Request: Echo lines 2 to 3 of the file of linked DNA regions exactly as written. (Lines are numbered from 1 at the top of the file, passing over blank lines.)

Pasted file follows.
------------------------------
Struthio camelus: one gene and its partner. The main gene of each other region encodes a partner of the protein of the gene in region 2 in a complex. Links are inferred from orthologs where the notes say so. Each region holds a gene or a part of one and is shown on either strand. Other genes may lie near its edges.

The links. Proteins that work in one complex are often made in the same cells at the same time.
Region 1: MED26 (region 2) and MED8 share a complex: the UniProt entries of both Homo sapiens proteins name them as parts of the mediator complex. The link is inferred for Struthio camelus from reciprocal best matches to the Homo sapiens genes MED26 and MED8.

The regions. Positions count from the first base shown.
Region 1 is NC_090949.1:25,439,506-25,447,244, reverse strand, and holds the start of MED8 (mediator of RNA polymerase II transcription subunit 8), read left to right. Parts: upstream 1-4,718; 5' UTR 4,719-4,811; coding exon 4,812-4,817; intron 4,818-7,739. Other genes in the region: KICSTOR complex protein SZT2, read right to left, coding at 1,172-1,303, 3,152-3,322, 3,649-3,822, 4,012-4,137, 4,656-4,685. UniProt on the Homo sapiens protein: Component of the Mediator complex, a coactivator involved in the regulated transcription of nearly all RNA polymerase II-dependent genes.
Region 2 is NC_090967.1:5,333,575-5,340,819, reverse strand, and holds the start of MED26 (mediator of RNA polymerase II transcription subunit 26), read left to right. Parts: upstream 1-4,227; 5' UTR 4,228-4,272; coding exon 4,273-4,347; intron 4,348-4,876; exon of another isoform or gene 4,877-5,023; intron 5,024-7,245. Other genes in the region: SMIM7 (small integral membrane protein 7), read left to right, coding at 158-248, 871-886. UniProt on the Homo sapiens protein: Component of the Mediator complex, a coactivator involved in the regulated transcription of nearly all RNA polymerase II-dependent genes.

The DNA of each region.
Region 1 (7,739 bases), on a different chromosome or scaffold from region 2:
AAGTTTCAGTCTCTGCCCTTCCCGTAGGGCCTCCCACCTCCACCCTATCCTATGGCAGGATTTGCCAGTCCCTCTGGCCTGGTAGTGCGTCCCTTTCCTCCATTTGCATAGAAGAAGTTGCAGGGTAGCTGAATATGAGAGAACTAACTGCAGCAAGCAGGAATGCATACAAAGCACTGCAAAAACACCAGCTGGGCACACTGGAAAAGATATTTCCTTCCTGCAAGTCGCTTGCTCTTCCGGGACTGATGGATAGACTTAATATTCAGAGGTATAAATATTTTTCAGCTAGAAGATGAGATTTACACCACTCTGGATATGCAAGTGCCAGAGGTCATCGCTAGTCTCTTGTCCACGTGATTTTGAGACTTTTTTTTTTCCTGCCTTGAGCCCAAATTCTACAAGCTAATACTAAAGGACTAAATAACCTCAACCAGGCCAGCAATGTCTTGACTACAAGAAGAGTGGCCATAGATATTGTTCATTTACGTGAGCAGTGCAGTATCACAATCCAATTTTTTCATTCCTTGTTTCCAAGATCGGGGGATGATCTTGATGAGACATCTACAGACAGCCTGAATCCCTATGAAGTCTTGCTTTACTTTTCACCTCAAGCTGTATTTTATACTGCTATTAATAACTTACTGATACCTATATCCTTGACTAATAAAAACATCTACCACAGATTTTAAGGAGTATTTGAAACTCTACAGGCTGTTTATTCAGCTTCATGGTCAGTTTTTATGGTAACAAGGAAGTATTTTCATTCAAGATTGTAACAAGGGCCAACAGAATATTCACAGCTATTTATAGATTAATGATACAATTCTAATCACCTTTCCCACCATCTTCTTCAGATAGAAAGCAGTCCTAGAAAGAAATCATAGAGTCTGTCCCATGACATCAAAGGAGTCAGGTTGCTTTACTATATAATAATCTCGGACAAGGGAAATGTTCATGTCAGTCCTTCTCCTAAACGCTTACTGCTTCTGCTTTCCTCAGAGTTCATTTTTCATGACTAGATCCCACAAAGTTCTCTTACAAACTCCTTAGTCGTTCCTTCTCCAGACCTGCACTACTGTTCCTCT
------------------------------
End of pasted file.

The links. Proteins that work in one complex are often made in the same cells at the same time.
Region 1: MED26 (region 2) and MED8 share a complex: the UniProt entries of both Homo sapiens proteins name them as parts of the mediator complex. The link is inferred for Struthio camelus from reciprocal best matches to the Homo sapiens genes MED26 and MED8.